• Regulation of cargo‐selective endocytosis by dynamin 2 GTPase‐activating protein girdin
    1. Liang Weng1,
    2. Atsushi Enomoto*,1,
    3. Hiroshi Miyoshi2,
    4. Kiyofumi Takahashi3,
    5. Naoya Asai1,
    6. Nobuhiro Morone4,
    7. Ping Jiang5,
    8. Jian An6,
    9. Takuya Kato1,
    10. Keisuke Kuroda7,
    11. Takashi Watanabe7,
    12. Masato Asai1,
    13. Maki Ishida‐Takagishi1,
    14. Yoshiki Murakumo8,
    15. Hideki Nakashima2,
    16. Kozo Kaibuchi7 and
    17. Masahide Takahashi*,1
    1. 1Department of Pathology, Nagoya University Graduate School of Medicine, Showa‐ku Nagoya, Japan
    2. 2Department of Microbiology, St. Marianna University School of Medicine, Miyamae Kawasaki, Japan
    3. 3Department of Neuropsychiatry, St. Marianna University School of Medicine, Miyamae Kawasaki, Japan
    4. 4Institute for Integrated Cell‐Material Sciences, Kyoto University, Sakyo‐ku Kyoto, Japan
    5. 5The Key Laboratory of Geriatrics, Beijing Hospital and Beijing Institute of Geriatrics Ministry of Health, Dong Dan Beijing, China
    6. 6Department of Respiratory Medicine, Xiangya Hospital Central South University, Kaifu District Changsha, China
    7. 7Department of Cell Pharmacology, Nagoya University Graduate School of Medicine, Showa‐ku Nagoya, Japan
    8. 8Department of Pathology, Kitasato University School of Medicine, Minami‐ku Sagamihara, Japan
    1. * Corresponding author. Tel: +81 52 744 2093; E‐mail: enomoto{at}

      Corresponding author. Tel: +81 52 744 2093; Fax: +81 52 744 2098; E‐mail: mtakaha{at}

    The actin binding protein girdin is a GAP for dynamin 2. Girdin regulates clathrin‐dependent endocytosis through a non‐canonical mechanism that involves competition between dynamin 2 and certain cargos for girdin binding, resulting in spatial control of protein internalization.


    The actin binding protein girdin is a GAP for dynamin 2. Girdin regulates clathrin‐dependent endocytosis through a non‐canonical mechanism that involves competition between dynamin 2 and certain cargos for girdin binding, resulting in spatial control of protein internalization.

    • The actin‐binding protein girdin is a GAP for dynamin 2 involved in clathrin‐dependent endocytosis.

    • Girdin inhibits endocytosis of certain cargos but is required for others at the center but not the periphery of the cell.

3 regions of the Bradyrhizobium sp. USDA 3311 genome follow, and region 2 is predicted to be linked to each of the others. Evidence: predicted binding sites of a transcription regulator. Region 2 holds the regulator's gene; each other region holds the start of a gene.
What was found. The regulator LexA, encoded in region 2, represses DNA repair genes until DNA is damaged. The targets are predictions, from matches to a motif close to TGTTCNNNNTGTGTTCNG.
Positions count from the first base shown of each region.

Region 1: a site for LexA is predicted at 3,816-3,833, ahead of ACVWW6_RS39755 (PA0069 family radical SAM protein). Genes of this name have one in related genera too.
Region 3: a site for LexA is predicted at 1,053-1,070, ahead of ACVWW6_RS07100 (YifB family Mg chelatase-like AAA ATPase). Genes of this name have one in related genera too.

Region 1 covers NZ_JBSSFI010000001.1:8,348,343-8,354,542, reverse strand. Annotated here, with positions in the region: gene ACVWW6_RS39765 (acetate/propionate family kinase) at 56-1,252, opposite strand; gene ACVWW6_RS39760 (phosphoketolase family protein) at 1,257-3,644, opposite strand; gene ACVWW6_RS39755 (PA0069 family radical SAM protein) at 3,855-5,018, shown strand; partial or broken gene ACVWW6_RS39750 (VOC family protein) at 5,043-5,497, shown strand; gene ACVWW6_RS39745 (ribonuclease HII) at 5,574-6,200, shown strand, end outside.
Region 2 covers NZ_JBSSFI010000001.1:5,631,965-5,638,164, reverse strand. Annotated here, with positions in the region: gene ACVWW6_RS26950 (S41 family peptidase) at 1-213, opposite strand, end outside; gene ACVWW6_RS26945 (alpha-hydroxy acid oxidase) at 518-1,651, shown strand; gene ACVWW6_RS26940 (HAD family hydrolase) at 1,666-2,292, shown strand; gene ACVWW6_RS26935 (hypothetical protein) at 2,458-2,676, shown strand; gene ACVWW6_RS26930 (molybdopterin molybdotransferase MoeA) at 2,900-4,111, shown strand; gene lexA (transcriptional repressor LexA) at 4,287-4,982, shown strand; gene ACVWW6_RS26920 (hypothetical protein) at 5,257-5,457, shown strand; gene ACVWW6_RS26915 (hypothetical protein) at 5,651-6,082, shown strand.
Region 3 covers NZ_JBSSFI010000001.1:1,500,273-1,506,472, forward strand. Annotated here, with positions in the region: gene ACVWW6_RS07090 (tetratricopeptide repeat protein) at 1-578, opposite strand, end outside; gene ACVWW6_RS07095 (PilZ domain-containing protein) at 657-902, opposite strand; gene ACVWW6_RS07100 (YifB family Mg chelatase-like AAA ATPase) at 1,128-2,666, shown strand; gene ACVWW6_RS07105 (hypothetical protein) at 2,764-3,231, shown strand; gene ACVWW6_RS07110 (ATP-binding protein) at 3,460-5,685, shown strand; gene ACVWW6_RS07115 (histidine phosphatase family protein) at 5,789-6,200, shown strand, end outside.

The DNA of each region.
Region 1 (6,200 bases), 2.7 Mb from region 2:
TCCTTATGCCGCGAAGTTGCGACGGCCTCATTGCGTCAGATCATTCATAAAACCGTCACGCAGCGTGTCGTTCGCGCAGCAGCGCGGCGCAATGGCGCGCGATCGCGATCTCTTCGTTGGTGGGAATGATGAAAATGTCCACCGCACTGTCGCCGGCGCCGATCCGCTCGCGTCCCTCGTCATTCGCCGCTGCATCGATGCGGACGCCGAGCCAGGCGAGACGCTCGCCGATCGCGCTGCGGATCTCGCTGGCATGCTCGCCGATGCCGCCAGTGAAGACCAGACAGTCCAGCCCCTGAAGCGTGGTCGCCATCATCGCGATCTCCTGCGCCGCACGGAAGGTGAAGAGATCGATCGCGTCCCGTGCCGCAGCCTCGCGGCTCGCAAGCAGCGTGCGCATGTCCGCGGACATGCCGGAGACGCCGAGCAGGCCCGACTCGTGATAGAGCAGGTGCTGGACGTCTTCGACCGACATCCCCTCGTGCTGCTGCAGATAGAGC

• Competitive interaction between cargoes and dynamin 2 for girdin binding is involved in the selective endocytosis.

    • clathrin‐mediated endocytosis
    • dynamin
    • girdin
    • GTPase‐activating protein
    • selective endocytosis
    • Received February 20, 2014.
    • Revision received June 28, 2014.
    • Accepted July 1, 2014.

    This is an open access article under the terms of the Creative Commons Attribution‐NonCommercial‐NoDerivs 4.0 License, which permits use and distribution in any medium, provided the original work is properly cited, the use is non‐commercial and no modifications or adaptations are made.

    Liang Weng, Atsushi Enomoto, Hiroshi Miyoshi, Kiyofumi Takahashi, Naoya Asai, Nobuhiro Morone, Ping Jiang, Jian An, Takuya Kato, Keisuke Kuroda, Takashi Watanabe, Masato Asai, Maki Ishida‐Takagishi, Yoshiki Murakumo, Hideki Nakashima, Kozo Kaibuchi, Masahide Takahashi
  • “Father knows best?”
    1. Ashley T Neff1,
    2. Jianbin Wang1 and
    3. Richard E Davis (richard.davis{at} 1
    1. 1Department of Biochemistry and Molecular Genetics, University of Colorado School of Medicine, Aurora, CO, USA

    Following fertilization, activation of a complex developmental program requires the differential expression of key genes. In most metazoa, the prevailing view is that early differential gene expression occurs primarily through post‐transcriptional regulation of maternally deposited products in the oocyte. Two novel studies published from the Rajewsky laboratory in this issue of The EMBO Journal add significantly to the emerging notion that this process may be more complex than previously appreciated.

    See also: M Stoeckius et al (August 2014a)

    and M Stoeckius et al (August 2014b)

    Systematic analyses of the oocyte‐to‐embryo transition (i) reveal the deposition of distinct classes of paternal RNAs in the oocyte and (ii) discover a very early, coordinated wave of maternal RNA clearance.

    Ashley T Neff, Jianbin Wang, Richard E Davis
  • Sox2, a marker for stem‐like tumor cells in skin squamous cell carcinoma and hedgehog subgroup medulloblastoma